Is your credit score holding you back? Are you unable to purchase a new car, or buy a home, because lenders are wary of your credit rating? If so, you’re not alone; nearly one-third of Americans have bad credit.
It doesn’t have to be that way, however. You can take charge of your finances, and raise your credit score in 2018. Here are seven steps you can take to start improving your credit score right now.
Do You Even Know Your Credit Score?
The first step in improving your credit score is figuring out where you’re starting from. Most lenders use the FICO credit scoring system, which uses a range from 300 to 850; any credit score below 600 is considered bad. You can purchase a credit report with your score from any one of the three credit agencies for about $10.00. You may be able to get a free credit report from your credit card company, from personal finance apps like Mint, or from organizations like annualcreditreport.com as well.
Make a Plan
Once you have your credit score, look at the information in the report that led to that it. The credit report should show you all of the accounts you have open, and the total amount of debt you are carrying. You should also see your payment history as well. You’ll be able to determine factors which are hurting your credit score, such as high levels of credit card debt, or delinquent payments. Armed with that information, you’ll be able to make a plan of action to start addressing any problem areas with your credit.
You should start a file on your computer, or use a dry erase board, to track all of your major credit score issues; write down the different credit cards and outstanding loans you have in your tracker. You should also record all of your recurring bills you have as well, so it is easier to confirm when you’ve paid them each month. Use your tracker as a reference each month; it will help you ensure you are fixing any of the problems that were holding your credit score down.
Address Report Discrepancies
When you review your credit report, you may find that there are errors on the report, or that you’re the victim of identity theft. You should address any erroneous information on your credit report as soon as possible, especially if it is hurting your credit score.
Dispute the erroneous information in writing to the credit reporting agency that provided you the report, attaching any information to the letter that bolsters your case. If necessary, contact any lending agencies that may have erroneous account information about you as well. Fixing mistakes on your credit report like this can have an immediate effect on your overall credit score.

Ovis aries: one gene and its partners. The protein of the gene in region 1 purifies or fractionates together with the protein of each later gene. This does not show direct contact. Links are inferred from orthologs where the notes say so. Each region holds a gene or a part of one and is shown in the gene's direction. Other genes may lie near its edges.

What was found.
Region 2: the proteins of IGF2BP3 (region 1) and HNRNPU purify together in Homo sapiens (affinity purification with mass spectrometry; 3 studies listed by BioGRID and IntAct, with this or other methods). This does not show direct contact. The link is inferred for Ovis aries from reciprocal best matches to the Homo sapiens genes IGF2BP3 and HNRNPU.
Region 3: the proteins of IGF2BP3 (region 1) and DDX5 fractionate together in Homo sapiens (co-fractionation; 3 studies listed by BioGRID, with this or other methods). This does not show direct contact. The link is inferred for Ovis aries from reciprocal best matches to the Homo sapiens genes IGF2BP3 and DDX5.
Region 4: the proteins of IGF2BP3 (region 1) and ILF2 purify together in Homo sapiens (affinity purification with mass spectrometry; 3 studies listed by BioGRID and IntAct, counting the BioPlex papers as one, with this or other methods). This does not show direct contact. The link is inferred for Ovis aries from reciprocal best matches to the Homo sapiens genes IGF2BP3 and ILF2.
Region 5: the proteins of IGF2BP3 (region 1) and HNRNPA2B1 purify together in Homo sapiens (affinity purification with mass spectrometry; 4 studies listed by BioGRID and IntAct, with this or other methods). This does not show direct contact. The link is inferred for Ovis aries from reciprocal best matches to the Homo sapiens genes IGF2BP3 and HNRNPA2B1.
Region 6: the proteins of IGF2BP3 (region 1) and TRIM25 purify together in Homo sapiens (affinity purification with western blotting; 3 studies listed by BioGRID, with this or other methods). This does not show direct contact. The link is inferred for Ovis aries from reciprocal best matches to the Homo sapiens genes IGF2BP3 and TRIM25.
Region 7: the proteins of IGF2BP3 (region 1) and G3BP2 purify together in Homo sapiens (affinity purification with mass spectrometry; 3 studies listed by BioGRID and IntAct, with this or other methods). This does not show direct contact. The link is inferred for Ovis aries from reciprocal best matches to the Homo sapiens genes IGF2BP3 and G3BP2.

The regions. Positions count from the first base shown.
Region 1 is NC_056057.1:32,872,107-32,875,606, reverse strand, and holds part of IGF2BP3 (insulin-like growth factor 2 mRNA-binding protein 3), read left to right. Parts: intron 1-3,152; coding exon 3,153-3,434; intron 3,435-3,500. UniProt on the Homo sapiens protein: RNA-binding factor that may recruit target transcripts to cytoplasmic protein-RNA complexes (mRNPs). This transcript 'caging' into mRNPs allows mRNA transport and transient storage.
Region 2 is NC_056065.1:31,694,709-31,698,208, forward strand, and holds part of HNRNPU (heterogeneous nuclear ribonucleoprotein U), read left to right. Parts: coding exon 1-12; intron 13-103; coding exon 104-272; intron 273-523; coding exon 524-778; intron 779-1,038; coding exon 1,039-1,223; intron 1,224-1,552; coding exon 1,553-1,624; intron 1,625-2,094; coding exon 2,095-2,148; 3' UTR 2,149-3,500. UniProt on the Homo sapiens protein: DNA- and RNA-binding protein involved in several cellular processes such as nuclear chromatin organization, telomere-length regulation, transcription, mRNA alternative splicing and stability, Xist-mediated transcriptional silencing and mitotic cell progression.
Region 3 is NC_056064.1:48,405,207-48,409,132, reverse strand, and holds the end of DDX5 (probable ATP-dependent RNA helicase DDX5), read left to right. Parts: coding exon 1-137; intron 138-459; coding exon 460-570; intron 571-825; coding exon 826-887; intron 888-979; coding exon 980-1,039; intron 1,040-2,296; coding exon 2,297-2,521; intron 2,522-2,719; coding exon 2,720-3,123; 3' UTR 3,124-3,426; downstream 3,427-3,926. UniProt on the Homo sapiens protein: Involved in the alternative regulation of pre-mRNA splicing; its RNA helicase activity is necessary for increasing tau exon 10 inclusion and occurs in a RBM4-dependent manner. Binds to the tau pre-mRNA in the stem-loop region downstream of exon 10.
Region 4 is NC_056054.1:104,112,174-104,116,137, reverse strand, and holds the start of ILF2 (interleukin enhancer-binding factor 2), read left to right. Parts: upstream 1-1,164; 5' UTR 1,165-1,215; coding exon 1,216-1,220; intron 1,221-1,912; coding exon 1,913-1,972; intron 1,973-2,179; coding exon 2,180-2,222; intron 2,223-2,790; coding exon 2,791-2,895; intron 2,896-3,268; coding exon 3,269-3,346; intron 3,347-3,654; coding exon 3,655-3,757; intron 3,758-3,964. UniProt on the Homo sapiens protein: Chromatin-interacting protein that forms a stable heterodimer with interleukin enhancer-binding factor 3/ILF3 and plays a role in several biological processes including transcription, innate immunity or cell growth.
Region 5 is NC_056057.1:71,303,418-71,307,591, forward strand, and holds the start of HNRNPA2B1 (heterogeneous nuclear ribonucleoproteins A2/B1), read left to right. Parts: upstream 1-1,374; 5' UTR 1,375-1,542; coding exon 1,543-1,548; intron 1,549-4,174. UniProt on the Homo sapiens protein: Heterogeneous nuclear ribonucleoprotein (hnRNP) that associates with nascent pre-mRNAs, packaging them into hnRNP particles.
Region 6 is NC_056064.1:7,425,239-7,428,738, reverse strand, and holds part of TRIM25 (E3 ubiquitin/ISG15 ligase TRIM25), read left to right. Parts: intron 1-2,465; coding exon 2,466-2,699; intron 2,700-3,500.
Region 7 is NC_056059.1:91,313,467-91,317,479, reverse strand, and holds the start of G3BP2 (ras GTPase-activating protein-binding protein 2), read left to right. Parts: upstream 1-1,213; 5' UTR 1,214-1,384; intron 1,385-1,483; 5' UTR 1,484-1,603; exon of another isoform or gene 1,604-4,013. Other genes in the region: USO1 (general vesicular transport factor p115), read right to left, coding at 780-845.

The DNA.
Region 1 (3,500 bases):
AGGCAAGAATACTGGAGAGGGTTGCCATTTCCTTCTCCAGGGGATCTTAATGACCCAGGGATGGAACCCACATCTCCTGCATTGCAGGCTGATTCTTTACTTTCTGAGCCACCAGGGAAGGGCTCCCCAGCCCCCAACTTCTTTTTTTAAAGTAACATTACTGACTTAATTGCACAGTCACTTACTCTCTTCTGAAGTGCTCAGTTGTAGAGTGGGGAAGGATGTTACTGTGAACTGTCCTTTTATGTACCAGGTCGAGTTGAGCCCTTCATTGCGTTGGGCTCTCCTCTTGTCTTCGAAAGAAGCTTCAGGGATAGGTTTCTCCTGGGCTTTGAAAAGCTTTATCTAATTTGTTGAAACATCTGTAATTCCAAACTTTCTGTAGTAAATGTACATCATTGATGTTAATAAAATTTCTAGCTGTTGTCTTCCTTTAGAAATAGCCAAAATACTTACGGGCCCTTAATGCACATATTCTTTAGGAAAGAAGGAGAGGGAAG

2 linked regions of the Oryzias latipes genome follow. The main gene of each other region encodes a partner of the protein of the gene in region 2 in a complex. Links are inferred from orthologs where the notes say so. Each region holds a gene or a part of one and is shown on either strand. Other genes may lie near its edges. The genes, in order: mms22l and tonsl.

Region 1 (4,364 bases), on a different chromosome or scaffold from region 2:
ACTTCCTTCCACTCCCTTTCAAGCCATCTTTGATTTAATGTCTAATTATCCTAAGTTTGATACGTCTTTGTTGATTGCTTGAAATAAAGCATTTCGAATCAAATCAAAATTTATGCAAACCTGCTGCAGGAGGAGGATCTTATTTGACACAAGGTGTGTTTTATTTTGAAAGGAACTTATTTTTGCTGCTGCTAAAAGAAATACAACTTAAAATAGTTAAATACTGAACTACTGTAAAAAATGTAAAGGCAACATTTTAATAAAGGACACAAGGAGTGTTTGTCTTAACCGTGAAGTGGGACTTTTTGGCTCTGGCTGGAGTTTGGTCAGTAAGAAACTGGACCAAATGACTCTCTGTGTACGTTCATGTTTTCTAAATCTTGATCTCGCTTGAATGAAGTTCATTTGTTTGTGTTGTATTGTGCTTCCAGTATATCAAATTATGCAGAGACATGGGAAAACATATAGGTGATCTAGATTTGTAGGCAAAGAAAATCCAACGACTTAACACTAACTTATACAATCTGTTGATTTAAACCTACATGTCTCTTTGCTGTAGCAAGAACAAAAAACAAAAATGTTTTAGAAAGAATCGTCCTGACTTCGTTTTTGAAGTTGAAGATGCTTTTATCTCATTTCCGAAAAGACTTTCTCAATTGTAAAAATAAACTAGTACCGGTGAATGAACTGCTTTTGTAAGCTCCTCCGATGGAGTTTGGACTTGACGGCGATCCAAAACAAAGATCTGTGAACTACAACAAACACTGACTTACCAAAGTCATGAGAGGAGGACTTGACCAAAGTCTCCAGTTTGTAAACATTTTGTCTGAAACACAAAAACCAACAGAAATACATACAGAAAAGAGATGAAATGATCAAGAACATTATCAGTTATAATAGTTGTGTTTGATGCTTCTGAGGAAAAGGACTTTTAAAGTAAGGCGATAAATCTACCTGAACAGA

Start Tackling Debt
A new year is a great time to start paying down your credit card debt. Most of us relied on our credit cards heavily throughout the holiday season; we used them to buy gifts, to pay of dinner, and for our holiday travel. Make a plan to start paying down those credit card balances as much as you can afford to. If you’re able to make real progress on lowering balances, you will see a quick improvement in your credit card score.
Pay on Time!
Late or delinquent payments are another way to sabotage your credit score. In fact, payment history is the most critical factor in determining your credit score. So if you want to improve your score, resolve to pay all of your recurring bills on time. Your credit tracker can help you with this.
You can also use a bill paying service to automate bills like mortgage and car payments, which do not change from month to month. The more bills you automate, the less payments you have to worry about.
Establish New Credit
One of the ways you can improve your credit score is by applying and getting approved for new credit. Securing and maintaining good credit with a new credit card or short-term loan – purchasing items on credit, then paying off the entire balance each month – will be viewed as a positive by the credit agencies, and will help add points to your score.
Your current credit score may make obtaining a standard credit card challenging; if that is the case, you may need to obtain a secured credit card backed by a cash deposit. In any case, building good credit with a new card will help you improve your score.
Throughout 2018, you should take stock of how much progress you are making improving your credit. Every three or four months, check your credit score, or purchase a credit report. This will help you understand what the credit reporting agencies are seeing in terms of your progress. You’ll be able to use this periodic assessment to maintain practices that are helping to improve your credit score, and bolster areas where you have been falling short.
Your credit score is extremely important. A low score will limit your access to lenders, and close the door to you on many opportunities. The steps mentioned here can put you on firm footing to rapidly improve your credit score this year. So what are you waiting for? Make 2018 the year that your credit takes a turn for the better!